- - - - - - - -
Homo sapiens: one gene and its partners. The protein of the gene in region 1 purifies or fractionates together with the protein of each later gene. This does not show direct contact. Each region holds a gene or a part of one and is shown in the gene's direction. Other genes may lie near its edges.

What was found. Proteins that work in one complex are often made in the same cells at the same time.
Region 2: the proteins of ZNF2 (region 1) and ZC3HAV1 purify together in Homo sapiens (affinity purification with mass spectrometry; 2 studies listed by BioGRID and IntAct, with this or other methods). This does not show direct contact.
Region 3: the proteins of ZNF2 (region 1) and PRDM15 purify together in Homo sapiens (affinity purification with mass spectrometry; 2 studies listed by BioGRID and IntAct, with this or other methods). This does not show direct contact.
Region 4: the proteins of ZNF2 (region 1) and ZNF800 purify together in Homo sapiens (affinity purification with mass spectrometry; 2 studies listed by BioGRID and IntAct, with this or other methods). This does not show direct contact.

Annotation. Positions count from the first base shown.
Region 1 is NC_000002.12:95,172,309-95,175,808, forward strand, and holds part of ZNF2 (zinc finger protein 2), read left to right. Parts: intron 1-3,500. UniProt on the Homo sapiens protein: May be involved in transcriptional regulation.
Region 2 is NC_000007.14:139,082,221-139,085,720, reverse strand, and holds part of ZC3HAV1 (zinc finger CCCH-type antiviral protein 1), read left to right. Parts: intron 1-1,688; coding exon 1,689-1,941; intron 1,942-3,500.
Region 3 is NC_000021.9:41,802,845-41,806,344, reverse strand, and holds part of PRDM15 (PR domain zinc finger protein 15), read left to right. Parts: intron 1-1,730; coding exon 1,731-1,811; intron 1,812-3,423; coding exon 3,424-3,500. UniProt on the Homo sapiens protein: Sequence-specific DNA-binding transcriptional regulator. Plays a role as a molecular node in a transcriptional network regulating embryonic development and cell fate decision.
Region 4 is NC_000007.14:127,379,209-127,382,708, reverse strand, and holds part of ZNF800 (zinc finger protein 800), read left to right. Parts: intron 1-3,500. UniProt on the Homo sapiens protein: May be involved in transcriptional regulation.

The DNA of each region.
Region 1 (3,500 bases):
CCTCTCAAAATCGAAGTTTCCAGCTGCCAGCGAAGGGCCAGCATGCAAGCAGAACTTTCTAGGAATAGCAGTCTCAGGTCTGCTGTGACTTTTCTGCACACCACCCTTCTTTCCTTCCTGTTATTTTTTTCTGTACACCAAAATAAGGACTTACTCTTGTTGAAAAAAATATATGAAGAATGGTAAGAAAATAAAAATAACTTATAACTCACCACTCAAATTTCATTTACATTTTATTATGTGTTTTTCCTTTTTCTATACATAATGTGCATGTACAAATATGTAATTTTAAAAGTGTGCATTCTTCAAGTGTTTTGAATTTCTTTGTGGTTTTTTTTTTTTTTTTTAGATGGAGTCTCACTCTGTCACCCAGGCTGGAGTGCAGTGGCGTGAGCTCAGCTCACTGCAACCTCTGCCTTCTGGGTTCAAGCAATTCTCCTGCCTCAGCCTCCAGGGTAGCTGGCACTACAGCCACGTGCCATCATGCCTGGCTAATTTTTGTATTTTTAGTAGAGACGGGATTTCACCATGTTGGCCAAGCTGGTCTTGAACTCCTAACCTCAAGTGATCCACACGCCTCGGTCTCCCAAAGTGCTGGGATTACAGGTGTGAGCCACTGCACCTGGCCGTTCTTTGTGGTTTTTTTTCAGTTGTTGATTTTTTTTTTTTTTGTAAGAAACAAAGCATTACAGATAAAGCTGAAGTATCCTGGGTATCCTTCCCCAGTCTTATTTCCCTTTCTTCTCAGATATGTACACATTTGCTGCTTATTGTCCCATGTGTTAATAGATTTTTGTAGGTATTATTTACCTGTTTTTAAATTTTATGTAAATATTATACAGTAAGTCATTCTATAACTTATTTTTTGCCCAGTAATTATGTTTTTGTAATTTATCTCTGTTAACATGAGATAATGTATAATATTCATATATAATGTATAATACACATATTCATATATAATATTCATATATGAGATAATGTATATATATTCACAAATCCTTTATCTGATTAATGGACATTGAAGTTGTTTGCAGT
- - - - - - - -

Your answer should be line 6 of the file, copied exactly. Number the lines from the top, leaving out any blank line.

Annotation. Positions count from the first base shown.